The best works of art, in film and in literature in general, often have a multilayered quality. They can be enjoyed and appreciated on one level, while additional levels of meaning and significance reveal themselves for those who are open to them. This is the effect that Leviathan, the latest film from Russian director Andrey Zvyagintsev, has had on me ever since I saw it recently. On the surface, it’s a compelling, realistic drama about a man’s resistance to government persecution and how it affects his family. But it also resonates symbolically into deeper meanings—social, political, and spiritual.
A man named Kolya, played by Alexsey Serebryakov, lives in a windswept coastal town on the Volga River in Russia, where whales can sometimes be seen migrating from the Caspian Sea. The picture opens with him picking up an old army buddy, a lawyer named Dmitri, played by Vladimir Vdovichenkov, who arrives by train from Moscow. The visit is not purely social. Kolya lives in a large house on the river that has been in his family for generations. But the mayor of the town has pushed through a decree to demolish his home to make way for a lucrative building project. Kolya has enlisted his friend to fight this decree in the courts, and Dmitri seems confident that some dirt that he has turned up on the mayor should do the trick. We become aware thatt his battle has been going on for some time—the stress has taken its toll on Kolya, and especially on his wife Lilya, played by Elena Lyadova. In her face we can see the weariness and exasperation, not only from the protracted legal battle, but from Kolya’s bitterness and short temper. To make matters worse, Kolya’s teenage son from an earlier marriage doesn’t like her. We witness vividly the toll taken on a family just by one of its member resisting unjust authority.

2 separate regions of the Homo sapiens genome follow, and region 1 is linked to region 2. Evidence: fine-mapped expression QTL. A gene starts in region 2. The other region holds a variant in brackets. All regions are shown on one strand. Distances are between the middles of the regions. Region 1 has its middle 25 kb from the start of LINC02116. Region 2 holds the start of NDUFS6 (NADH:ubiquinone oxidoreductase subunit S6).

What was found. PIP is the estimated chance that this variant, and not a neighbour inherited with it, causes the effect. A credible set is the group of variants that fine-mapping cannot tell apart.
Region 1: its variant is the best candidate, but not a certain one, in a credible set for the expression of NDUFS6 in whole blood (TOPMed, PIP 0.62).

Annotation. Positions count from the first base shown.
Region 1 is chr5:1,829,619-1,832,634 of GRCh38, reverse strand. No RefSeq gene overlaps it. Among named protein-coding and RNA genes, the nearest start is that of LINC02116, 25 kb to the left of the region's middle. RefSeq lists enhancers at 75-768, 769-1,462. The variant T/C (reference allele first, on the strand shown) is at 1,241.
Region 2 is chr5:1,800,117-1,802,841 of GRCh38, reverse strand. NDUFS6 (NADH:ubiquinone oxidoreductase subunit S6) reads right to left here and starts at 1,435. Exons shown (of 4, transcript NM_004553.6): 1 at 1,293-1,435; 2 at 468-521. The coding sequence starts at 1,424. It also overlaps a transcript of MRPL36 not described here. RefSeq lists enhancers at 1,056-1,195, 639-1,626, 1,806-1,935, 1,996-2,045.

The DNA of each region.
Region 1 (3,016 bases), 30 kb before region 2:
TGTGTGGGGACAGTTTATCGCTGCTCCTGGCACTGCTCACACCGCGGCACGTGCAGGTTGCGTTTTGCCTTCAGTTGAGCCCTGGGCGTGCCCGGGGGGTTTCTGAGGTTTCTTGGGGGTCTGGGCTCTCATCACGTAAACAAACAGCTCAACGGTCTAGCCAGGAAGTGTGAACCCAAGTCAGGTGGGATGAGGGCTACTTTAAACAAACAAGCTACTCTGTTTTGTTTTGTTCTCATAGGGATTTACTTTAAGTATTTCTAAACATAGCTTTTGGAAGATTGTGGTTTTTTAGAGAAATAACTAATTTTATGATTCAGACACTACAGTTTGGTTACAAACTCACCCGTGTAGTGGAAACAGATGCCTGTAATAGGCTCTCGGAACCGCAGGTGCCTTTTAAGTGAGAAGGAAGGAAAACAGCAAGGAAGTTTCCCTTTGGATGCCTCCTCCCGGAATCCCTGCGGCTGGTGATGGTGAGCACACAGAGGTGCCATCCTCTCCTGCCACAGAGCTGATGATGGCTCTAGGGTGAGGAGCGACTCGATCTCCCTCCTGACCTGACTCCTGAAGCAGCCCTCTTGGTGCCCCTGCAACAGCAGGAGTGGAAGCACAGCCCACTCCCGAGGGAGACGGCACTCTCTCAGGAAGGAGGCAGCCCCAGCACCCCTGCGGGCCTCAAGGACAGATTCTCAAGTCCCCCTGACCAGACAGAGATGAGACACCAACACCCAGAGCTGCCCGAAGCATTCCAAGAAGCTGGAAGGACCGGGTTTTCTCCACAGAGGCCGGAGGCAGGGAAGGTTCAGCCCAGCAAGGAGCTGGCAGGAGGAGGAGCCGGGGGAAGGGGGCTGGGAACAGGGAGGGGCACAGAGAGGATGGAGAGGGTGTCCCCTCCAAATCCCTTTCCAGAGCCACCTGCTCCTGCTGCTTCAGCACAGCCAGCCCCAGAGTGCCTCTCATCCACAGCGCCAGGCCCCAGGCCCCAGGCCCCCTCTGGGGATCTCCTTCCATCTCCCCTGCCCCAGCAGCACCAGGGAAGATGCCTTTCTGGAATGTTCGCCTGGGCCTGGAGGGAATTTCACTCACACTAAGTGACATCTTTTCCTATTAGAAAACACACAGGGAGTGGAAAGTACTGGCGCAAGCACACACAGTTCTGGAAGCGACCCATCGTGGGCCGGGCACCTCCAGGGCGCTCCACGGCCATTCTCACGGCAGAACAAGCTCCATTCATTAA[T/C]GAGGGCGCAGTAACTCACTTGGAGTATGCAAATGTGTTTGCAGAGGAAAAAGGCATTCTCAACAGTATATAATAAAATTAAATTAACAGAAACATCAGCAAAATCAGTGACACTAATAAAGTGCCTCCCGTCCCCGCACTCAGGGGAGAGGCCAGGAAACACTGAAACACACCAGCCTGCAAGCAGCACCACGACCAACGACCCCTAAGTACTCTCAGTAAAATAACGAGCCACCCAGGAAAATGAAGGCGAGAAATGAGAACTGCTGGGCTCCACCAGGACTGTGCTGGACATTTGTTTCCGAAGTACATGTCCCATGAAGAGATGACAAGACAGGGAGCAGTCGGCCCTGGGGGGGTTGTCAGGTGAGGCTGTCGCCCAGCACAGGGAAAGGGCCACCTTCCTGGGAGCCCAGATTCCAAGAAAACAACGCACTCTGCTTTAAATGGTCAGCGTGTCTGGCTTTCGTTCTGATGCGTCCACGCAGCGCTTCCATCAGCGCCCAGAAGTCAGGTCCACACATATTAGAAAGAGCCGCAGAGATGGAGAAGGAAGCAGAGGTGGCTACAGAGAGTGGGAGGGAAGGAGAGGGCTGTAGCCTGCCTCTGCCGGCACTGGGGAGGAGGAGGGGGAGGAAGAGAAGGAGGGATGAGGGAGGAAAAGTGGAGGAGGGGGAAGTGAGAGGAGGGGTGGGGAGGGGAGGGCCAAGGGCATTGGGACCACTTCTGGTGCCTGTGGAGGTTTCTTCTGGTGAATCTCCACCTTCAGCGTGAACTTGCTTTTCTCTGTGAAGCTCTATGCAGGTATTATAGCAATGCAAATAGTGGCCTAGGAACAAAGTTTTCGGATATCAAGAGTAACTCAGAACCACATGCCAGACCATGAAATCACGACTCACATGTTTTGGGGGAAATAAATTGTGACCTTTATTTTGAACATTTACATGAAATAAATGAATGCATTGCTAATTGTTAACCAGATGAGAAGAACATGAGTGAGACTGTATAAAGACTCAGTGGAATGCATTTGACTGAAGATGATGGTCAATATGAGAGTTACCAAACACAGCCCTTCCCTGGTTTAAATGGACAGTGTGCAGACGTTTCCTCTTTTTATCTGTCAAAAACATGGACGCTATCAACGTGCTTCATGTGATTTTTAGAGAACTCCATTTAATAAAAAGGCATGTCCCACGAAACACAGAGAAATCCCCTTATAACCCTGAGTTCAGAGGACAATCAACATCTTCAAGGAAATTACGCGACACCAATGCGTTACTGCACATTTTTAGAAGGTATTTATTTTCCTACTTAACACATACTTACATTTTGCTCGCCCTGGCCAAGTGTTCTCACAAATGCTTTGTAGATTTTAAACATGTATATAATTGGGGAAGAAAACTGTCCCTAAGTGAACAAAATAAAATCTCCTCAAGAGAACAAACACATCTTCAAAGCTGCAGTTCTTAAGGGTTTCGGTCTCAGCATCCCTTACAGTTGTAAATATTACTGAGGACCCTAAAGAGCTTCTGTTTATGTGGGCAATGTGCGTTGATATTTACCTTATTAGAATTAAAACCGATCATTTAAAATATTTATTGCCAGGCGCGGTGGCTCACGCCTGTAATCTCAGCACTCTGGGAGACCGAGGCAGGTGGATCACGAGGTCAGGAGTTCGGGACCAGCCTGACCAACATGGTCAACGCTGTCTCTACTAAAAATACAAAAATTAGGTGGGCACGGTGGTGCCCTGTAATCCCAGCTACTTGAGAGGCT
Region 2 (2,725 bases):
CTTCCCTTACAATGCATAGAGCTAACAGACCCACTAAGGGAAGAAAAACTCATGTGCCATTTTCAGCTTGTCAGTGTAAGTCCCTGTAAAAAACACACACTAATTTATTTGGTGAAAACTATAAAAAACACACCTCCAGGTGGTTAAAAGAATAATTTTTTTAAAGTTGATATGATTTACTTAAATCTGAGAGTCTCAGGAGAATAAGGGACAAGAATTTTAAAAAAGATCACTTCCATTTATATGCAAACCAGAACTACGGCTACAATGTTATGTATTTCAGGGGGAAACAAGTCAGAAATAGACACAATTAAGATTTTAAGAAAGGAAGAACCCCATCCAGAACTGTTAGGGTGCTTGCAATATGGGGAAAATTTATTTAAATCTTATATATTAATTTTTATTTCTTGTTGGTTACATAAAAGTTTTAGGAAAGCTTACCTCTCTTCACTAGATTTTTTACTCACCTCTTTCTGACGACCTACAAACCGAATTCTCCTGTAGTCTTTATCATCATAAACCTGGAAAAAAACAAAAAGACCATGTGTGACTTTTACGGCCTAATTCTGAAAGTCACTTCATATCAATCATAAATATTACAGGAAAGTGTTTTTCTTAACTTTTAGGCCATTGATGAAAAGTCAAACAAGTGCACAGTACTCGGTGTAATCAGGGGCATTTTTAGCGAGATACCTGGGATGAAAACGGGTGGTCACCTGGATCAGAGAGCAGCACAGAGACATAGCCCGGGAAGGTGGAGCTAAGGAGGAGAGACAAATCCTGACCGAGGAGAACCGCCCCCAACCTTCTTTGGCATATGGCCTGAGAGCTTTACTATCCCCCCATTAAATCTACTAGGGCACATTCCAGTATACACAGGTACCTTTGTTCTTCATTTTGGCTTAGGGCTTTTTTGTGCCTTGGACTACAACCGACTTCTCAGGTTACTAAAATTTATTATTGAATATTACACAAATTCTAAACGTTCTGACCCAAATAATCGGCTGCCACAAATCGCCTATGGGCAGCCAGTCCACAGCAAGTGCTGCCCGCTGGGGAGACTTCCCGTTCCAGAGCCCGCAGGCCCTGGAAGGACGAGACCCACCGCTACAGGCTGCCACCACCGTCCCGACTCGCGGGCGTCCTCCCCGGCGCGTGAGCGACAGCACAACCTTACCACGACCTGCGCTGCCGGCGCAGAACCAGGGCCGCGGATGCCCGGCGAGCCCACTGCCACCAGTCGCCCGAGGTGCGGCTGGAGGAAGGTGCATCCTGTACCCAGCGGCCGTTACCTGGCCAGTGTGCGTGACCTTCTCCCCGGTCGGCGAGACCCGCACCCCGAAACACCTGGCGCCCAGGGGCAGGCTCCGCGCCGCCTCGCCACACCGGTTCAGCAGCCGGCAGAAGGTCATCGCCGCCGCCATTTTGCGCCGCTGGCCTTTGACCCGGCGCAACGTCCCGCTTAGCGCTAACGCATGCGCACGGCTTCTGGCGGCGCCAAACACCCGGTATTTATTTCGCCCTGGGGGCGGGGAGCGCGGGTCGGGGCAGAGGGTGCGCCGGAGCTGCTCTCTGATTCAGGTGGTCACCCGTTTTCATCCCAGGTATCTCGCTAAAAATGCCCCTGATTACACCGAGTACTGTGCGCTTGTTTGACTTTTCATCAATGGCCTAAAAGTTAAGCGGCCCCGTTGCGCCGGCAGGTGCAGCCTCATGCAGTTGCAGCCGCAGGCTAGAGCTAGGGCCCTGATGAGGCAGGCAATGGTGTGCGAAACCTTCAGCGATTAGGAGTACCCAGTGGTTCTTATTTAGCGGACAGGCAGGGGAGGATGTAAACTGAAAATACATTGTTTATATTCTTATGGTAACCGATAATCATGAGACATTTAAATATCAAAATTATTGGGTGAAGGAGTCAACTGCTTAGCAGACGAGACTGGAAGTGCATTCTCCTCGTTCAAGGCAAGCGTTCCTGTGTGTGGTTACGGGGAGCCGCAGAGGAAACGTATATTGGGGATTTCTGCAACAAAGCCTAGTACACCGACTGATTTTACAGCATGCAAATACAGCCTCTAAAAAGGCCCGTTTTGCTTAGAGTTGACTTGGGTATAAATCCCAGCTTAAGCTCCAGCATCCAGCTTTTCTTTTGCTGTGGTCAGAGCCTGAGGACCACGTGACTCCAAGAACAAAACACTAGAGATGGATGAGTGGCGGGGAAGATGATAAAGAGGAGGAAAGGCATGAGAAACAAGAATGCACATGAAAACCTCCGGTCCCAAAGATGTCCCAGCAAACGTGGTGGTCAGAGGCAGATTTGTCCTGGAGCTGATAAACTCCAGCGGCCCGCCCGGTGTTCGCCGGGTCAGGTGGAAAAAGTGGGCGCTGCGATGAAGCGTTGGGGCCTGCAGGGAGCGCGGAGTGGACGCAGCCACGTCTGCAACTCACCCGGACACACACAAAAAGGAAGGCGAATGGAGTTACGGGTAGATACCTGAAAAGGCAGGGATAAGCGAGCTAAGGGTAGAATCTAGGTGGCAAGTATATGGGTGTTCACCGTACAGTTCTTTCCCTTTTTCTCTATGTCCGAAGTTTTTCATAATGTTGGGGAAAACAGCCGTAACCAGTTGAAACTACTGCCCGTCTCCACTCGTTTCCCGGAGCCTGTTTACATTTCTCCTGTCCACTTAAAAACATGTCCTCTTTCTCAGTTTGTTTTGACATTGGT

So that’s the set-up, and Zvyagintsev amps up the tension with an ominous feeling that is hanging over the entire film. One level of commentary on contemporary Russian society is evidenced by the rampant alcoholism which is taken for granted. A sequence where the family and some friends have a barbecue and indulge in some target shooting while drinking ungodly amounts of vodka is funny in a strangely grim sort of way. Another level of significance emerges in the masterful portrayal of the mayor, a sullen, self-centered bully and drunk played by Roman Madyanov. Evil, we notice, is not glamorous or demonic, but usually boring and stupid, albeit incredibly persistent. The film opens up yet another level of meaning when we observe that the mayor is close friends with the local priest, a bearded, distinguished looking patriarch with many fine words about faith and honor and virtue.
The name of the film, Leviathan, refers to a legendary beast mentioned in the Book of Job from the Bible, often identified by later authors with the whale. In an important scene, the priest refers to this beast in a conversation with Kolya, and it seems to represent the unfathomable and overwhelming power of a wrathful or indifferent God. We may also notice a resemblance to the Russian state, immovable in its corruption and routinely unjust. The name Vladimir Putin is never mentioned—I don’t suppose the director could have mentioned it without being censored at least—but we get the message.
Near the remains of old ships on the shore, now abandoned, there is a skeleton of a whale. At one point we also see a live whale. The bleak and forbidding beauty of nature is somehow linked with the ugliness of human struggle. Leviathan is that rarity, a genuine tragic work of art.